In this edition of Toronto Maple Leafs’ News & Rumors, I’ll take a look at how the Maple Leafs’ lineup is viewed by other teams — especially the Tampa Bay Lightning. I’ll also look at some of general manager Kyle Dubas’ priorities for the offseason. Who will be signed? Who will be leaving?
Finally, I’ll look at Toronto Marlies’ forward Curtis Douglas to assess his improvement and possible future within the organization. Today when head coach Sheldon Keefe, team president Brandan Shanahan, and Dubas spoke with the media, Douglas’ name was mentioned specifically as a possibility for the Maple Leafs’ roster somewhere in the future.
Item One: Lightning Coach Waiting for a Maple Leafs’ Roster Breakup
Not that it matters much to Maple Leafs’ fans, but there’s one person who’d vote NOT to break up the Maple Leafs’ roster. That’s Lightning head coach Jon Cooper. In his post-series media interviews, he was pretty clear about what he thought about the quality of the Maple Leafs’ roster.
If he were in charge, although the Maple Leafs lost in Game 7 of the first round of the playoffs (again), if this team were dismantled he believes Toronto fans would regret it. Cooper was quoted after the Game 7 win over the Maple Leafs:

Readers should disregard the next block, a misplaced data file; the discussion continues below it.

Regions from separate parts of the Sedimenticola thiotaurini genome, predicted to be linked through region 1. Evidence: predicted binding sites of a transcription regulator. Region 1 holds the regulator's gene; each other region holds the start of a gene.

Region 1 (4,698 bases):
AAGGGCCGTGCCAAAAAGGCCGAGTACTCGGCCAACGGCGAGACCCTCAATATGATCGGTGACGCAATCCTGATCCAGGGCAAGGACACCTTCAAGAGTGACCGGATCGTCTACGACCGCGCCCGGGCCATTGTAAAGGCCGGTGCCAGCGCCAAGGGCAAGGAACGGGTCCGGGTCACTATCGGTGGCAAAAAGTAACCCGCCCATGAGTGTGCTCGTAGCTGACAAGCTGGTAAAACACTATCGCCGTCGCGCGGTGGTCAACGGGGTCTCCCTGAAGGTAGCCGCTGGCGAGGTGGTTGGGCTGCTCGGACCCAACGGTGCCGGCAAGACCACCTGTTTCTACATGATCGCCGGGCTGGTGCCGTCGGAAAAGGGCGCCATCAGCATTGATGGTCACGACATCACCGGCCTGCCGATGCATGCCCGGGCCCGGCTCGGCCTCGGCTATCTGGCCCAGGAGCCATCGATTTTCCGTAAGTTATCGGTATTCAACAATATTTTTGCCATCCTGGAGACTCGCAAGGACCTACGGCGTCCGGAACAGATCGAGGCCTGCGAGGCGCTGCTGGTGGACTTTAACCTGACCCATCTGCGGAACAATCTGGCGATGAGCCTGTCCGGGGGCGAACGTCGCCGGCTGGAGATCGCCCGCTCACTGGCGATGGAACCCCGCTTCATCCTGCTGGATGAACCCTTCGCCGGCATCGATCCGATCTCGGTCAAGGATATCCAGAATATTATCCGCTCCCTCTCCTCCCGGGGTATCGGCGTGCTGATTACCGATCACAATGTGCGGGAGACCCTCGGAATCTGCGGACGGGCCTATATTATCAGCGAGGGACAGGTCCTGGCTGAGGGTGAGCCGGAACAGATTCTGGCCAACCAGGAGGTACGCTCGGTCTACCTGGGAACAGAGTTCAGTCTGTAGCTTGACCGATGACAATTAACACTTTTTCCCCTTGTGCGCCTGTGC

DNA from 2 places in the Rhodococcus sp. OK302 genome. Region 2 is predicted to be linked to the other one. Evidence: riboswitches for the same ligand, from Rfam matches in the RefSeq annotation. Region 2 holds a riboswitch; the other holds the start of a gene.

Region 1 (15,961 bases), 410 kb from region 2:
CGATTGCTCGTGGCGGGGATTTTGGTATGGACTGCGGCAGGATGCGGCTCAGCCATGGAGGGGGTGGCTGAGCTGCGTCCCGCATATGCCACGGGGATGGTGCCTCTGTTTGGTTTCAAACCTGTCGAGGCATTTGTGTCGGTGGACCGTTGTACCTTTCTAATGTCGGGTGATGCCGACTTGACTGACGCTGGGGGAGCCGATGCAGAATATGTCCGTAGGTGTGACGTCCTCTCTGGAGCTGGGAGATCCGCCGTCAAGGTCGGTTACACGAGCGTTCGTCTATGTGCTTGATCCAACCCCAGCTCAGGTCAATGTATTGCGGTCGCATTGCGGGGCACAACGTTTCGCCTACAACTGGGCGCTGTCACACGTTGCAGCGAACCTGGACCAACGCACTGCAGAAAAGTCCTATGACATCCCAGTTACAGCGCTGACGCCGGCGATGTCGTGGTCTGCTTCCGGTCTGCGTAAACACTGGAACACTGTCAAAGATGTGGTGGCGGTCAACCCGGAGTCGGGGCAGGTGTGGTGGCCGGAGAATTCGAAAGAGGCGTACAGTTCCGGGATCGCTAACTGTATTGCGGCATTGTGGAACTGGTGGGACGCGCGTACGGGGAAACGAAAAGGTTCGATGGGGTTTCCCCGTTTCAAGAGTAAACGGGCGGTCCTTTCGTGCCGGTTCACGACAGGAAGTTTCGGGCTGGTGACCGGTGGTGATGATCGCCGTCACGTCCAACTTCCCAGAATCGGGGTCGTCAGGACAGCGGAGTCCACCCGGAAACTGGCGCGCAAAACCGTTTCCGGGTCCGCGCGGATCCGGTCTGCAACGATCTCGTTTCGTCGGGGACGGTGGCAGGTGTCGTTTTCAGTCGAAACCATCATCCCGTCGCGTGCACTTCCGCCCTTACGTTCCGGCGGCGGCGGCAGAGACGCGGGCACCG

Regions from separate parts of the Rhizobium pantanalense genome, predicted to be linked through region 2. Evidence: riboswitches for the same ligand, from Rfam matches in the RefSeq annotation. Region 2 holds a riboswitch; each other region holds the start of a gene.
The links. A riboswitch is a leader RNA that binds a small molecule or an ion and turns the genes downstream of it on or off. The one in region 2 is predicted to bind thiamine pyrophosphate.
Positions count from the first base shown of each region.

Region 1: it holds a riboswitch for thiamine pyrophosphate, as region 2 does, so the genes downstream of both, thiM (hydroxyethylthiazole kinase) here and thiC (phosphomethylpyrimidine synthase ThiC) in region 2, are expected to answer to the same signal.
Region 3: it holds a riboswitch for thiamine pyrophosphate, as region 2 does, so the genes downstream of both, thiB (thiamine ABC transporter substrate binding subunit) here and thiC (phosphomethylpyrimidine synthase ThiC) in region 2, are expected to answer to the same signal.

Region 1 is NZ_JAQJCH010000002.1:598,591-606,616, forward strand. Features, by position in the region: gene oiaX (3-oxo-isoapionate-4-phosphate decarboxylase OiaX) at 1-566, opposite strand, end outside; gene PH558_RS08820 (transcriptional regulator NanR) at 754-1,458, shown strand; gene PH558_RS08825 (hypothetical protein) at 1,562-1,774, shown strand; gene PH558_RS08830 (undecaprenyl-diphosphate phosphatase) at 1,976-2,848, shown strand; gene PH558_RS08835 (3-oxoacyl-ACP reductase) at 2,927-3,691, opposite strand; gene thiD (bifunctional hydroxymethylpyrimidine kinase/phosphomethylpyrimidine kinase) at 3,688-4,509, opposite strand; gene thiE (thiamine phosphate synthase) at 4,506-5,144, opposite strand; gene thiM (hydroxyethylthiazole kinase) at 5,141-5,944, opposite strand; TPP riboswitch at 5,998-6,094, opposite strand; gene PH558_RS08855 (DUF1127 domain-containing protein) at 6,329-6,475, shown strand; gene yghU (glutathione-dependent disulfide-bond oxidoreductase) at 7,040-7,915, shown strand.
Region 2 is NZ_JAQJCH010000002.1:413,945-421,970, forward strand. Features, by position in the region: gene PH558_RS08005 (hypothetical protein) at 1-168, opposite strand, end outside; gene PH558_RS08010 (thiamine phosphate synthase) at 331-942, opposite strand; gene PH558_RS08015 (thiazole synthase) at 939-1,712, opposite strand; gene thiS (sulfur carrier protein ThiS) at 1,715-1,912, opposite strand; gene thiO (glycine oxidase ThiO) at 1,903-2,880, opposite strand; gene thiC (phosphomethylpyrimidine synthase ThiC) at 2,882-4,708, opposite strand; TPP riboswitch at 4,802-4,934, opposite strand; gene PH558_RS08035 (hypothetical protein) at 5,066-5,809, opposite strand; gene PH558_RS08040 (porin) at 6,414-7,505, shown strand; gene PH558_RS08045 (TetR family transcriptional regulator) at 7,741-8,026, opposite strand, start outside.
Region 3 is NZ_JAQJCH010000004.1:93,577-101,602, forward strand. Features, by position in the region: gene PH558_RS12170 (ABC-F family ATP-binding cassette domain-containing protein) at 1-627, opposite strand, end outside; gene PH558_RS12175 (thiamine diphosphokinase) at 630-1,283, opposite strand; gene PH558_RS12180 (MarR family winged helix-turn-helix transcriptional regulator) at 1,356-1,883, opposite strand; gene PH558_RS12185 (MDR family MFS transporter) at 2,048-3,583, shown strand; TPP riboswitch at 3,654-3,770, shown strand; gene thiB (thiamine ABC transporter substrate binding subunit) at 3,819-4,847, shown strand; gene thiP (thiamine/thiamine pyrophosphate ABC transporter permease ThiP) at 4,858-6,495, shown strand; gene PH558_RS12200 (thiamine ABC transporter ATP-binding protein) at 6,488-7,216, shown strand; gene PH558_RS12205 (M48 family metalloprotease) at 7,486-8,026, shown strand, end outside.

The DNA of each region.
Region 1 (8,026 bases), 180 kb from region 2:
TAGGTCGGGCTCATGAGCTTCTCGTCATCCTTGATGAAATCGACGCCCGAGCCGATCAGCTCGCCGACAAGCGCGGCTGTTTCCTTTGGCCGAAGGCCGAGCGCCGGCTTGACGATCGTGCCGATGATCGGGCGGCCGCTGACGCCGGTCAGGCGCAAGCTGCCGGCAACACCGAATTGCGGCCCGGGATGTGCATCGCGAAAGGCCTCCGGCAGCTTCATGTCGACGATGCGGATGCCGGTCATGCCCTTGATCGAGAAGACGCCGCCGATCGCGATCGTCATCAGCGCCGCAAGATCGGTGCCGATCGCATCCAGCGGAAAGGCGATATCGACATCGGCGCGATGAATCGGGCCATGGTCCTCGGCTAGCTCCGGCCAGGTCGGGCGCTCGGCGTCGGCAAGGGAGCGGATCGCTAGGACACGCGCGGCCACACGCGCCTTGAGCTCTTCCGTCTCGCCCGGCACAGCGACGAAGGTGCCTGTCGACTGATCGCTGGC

“I’m not in that room. I coach the Tampa Bay Lightning. But I know some of their players. I’ve been behind the bench with Morgan Rielly. I’ve been behind the bench with Mitch Marner. I’ve been behind the bench with Auston Matthews. And if those guys became available, I would be first in line to put them on my team.”
Obviously, he didn’t go down the entire Maple Leafs’ lineup naming which players he’d keep or move. The answer was a quick response to a question. However, his logic was obvious; he likes the roster that’s been put together.
Item Two: Steven Stamkos on Jack Campbell
Cooper wasn’t the only representative of the Lightning team who weighed in. Toronto-area native Steven Stamkos, who played hockey with John Tavares growing up and is the Lightning captain, noted that Toronto is “a great hockey team” that has “all the pieces.”
Stamkos then added, “They’re a team that was one of the toughest series we’ve probably played in terms of they’ve got the star players, they’ve got the goaltender, solid defencemen, you got down the list and they’ve got everything.”
What was most interesting to me is that the first specific person on Stamkos’ list was the Maple Leafs’ goalie – Jack Campbell. Campbell has obviously earned the respect of his opponents.
Item Three: Is Signing Campbell, Dubas’ First Priority?
It would seem that because of (a) the skill and genuine appreciation of Campbell in the Toronto area and with his own teammates and (b) the fact that there are few viable goalie options on the open market this offseason, Maple Leafs’ general manager Kyle Dubas’ first priority would be re-signing Campbell.
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There’s no doubt that Campbell deserves a significant raise from his current $1.65 million contract. The question is, where will it come from? Will the team have to move any of its players?